- is one of the most common and widespread landbirds in the world
- is a long-distance migrant, spending their summers in Canada and their winters in Central or South America
- is an aerial insectivore, meaning that is eats mainly insects while in flight
- is possibly the fastest swallow, having been spotted flying at 74 km/h
- builds its nest almost exclusively on man-made buildings
Barn Swallow (photo by J.J. Cadiz)
The Barn Swallow (Hirundo rustica) is a medium-sized songbird, about the size of a sparrow. It measures between 15 and 18 centimeters (cm) in length and 29 to 32 cm in wingspan, and weighs between 15 and 20 grams (g). But while it is average-sized, it’s far from average-looking! Its back and tail plumage is a distinctive steely, iridescent blue, with light brown or rust belly and a chestnut-coloured throat and forehead. Their long forked tail and pointed wings also make them easily recognizable. It’s these wings, tail and streamlined bodies that make their fast, acrobatic flight possible. Both sexes may look similar, but females are typically not as brightly coloured and have shorter tails than males. When perched, this swallow looks almost conical because of its flat, short head, very short neck and its long body.
Although the average lifespan of a Barn Swallow is about four years, a North American individual older than eight years and a European individual older than 16 years have been observed.
Sights and sounds:
Like all swallows, the Barn Swallow is diurnal –it is active during the day, from dusk to dawn. It is an agile flyer that creates very acrobatic patterns in flight. It can fly from very close to the ground or water to more than 30 m heights. The species may be the fastest swallow, as it’s been recorded at speeds close to 75 kilometers per hour (km/h). When not in flight, the Barn Swallow can be observed perched on fences, wires, TV antennas or dead branches.
Both male and female Barn Swallows sing both individually and in groups in a wide variety of twitters, warbles, whirrs and chirps. They give a loud call when threatened, to which other swallows will react, leaving their nests to defend the area.
| Barn Swallow couple at their nest (photo by Annie Langlois)
Historically, Barn Swallows nested on rocky surfaces protected from the rain, for example in caves or on cliff walls. Since Europeans arrived in North America, a great majority of Barn Swallows have switched to building their nests on man-made structures, like barns, garages, bridges, overpasses, culverts and houses. Any relatively undisturbed spot with a ledge to support the nest or a vertical wall to attach it and a roof to protect it may be used. In Europe, this association between humans and Barn Swallows started over 2,000 years ago. A single pair may nest at a given location, but several pairs can also nest together. Barn Swallows can live in small colonies of around 10 pairs nesting together, but up to 60 pairs have been known to form a single, loose colony. Barn Swallows defend territories of four to eight m2 around their nests against possible predators or other Barn Swallows. Often, the whole colony will act together in defending the area.
Barn Swallows are dedicated builders. They pick up mud from places like river banks or puddles, and fibrous material, like grass, and arrange them into cup-shaped nests. The interior of their nests are lined with grass, hair, and feathers. A pair of swallows can make over 1,000 trips, bringing back a mouthful of mud on each trip, to build a new nest. Because this is hard work, Barn Swallows frequently reuse a nest built in a prior year. When reused, new mud can be added on the structure and the nests lining is often changed. Barn Swallow nests can become infested by parasites over the years. In these cases, not only will the nests not be reused, but they can be abandoned prematurely during the summer, leaving the young to die. If a pair leaves their nest indefinitely, or if the nest is destroyed by wind or rain, a new nest can be found or built during the same nesting season. They often have 2 broods a year, sometimes in the same nest.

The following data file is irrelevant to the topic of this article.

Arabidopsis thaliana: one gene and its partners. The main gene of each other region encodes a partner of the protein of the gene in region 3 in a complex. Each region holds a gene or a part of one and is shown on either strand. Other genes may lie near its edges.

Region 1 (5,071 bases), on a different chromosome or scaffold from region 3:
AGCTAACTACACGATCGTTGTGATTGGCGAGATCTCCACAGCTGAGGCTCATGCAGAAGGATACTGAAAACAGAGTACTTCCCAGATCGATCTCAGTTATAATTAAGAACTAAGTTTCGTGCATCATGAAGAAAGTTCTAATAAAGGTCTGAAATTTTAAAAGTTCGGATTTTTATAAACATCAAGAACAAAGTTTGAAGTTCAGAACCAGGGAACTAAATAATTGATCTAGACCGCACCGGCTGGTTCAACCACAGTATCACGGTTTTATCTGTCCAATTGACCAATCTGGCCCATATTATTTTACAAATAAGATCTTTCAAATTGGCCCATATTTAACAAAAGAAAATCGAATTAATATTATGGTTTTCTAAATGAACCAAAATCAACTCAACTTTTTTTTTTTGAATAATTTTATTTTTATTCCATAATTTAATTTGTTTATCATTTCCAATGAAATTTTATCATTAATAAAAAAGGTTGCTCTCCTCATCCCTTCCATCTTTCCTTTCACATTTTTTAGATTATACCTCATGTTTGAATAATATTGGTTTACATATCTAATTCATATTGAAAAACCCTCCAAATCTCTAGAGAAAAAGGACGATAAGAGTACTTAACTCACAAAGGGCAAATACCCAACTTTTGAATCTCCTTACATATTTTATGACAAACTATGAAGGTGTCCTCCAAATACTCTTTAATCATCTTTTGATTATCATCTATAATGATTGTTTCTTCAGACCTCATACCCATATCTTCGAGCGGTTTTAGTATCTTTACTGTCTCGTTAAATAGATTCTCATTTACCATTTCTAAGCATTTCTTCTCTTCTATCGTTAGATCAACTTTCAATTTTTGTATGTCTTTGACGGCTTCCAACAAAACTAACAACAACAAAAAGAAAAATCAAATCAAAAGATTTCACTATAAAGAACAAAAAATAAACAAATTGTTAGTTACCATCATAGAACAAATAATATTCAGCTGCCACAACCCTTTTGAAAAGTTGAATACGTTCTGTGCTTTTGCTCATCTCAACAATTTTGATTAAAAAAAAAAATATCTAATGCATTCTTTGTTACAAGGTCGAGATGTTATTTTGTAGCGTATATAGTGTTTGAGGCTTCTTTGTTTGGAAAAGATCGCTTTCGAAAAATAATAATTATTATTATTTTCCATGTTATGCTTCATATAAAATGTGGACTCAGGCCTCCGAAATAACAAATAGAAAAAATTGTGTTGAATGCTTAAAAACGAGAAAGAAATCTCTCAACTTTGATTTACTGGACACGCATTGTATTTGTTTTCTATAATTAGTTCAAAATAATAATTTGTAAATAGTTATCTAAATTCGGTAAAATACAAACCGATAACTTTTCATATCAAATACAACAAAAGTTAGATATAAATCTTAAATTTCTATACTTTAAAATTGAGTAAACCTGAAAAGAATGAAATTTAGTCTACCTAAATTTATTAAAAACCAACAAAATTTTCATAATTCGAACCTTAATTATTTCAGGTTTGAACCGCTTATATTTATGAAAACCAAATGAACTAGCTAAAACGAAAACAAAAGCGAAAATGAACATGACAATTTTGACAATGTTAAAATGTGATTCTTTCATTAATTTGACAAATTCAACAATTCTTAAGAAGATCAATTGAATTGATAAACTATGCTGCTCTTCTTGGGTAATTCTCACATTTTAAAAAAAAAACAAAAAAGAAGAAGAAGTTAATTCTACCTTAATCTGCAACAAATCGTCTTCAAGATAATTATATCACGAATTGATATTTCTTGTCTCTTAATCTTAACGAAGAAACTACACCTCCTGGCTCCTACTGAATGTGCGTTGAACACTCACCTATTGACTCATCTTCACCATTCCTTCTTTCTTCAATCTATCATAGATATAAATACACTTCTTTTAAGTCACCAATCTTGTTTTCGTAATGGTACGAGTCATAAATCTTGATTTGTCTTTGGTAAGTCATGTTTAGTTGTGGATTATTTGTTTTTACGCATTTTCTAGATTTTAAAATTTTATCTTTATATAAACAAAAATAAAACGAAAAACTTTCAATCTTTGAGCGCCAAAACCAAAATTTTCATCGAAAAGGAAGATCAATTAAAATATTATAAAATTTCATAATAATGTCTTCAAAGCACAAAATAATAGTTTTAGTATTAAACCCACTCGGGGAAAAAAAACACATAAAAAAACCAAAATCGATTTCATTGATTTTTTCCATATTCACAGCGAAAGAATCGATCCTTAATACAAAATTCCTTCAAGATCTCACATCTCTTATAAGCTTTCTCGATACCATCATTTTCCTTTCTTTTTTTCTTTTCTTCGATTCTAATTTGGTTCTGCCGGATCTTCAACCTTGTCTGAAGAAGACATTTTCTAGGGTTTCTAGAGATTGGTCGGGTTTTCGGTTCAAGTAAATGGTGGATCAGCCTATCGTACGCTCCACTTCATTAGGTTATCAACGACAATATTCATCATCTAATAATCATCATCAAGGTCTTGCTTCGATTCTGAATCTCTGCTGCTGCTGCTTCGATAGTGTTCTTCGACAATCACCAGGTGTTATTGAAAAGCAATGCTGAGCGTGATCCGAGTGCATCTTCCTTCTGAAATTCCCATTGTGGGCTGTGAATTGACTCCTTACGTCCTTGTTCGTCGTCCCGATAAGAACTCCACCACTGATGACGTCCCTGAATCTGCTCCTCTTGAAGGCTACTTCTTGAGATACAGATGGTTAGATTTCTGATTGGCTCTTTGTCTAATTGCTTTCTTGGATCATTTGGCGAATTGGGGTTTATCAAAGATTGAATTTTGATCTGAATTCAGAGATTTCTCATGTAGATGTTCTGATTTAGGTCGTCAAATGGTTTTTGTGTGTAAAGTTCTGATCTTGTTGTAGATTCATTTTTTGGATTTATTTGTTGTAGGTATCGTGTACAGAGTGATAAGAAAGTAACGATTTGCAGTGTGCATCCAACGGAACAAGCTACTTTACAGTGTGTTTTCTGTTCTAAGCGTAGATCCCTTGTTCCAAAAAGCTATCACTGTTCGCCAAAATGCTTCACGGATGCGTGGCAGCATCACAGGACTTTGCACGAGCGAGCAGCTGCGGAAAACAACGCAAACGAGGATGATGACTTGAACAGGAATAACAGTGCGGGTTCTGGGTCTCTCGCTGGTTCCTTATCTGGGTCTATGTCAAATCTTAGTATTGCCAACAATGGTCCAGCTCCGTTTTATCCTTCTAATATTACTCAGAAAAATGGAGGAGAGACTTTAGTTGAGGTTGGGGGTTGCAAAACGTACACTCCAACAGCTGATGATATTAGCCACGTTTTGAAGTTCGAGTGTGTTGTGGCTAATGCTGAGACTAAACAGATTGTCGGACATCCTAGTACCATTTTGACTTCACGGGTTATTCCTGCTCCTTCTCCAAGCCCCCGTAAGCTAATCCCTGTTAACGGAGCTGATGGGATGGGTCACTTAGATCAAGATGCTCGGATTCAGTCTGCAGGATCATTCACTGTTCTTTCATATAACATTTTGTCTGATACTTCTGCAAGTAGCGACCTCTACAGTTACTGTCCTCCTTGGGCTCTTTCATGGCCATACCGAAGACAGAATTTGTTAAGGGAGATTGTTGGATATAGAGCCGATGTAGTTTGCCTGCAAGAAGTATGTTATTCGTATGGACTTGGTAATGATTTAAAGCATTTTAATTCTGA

Some Barn Swallows have an interesting relationship with Ospreys. They can share a nesting spot, with the swallows nesting just below the Ospreys’ nest or in an abandoned portion of it. By cohabiting, the swallows benefit from the Ospreys’ protection, and the Ospreys can get an early warning sign of intruders by the swallows and their warning call.
| Barn Swallow in flight (photo by Annie Langlois)
Although the Barn Swallow can travel more than one km away from its nest to forage, pairs often build their nests close to habitat where it may find food, and usually forage within 300m of the nest. Many types of open areas create good foraging habitat, including suburban parks and ball fields, agricultural fields, grassy fields, tundra, shorelines, wetlands, and over open water in both freshwater and marine habitats.
While they are migrating between their nesting and wintering areas, they fly in large flocks of sometimes thousands of individuals. Barn Swallows travel by day, foraging as they fly. They migrate over open areas, along mountain ranges, often near water, such as along rivers. Some may fly over expanses of saltwater, for example the Gulf of Mexico. During the winter, Barn Swallows remain in large groups and can be found in the great variety of habitats from savannas to sugar cane fields. They tend to exclude areas with either very dense vegetation, like forests, or little to no vegetation, like deserts.
The Barn Swallow is one of the world’s most common and widespread landbirds. It can be found on all continents except Antarctica. It nests throughout the Northern Hemisphere south of the tree line and up to elevations of 3000m. The entire Barn Swallow population is estimated as more than 190,000,000 individuals divided into six subspecies. Four of these subspecies migrate all the way to the Southern Hemisphere for the winter, making them long-distance migrants. This includes the North American subspecies, which nests throughout Canada, the United States and northern Mexico, migrating all the way to Central and South America. While some individuals go all the way to the most southern tip of the continent, most stay in the eastern lowlands of South America. But due to the fact that these birds are very nomadic, and that they tend to change areas to roost with different groups at any given time, it is difficult to know where the swallows nesting in a specific area go for the winter.
| Distribution of the Barn Swallow in Canada (map by Torsten Bernhardt, Canadian Biodiversity website)
About 2,450,000 pairs of Barn Swallows spend their nesting season, from late April to Early November, in Canada, but most are away from Canada from September through April. In some northern areas, swallows start migrating south as early as late July. They are found in every province and territory except Nunavut, where they are rarely seen.
| Barn Swallow (photo by Richard Stephen Smith)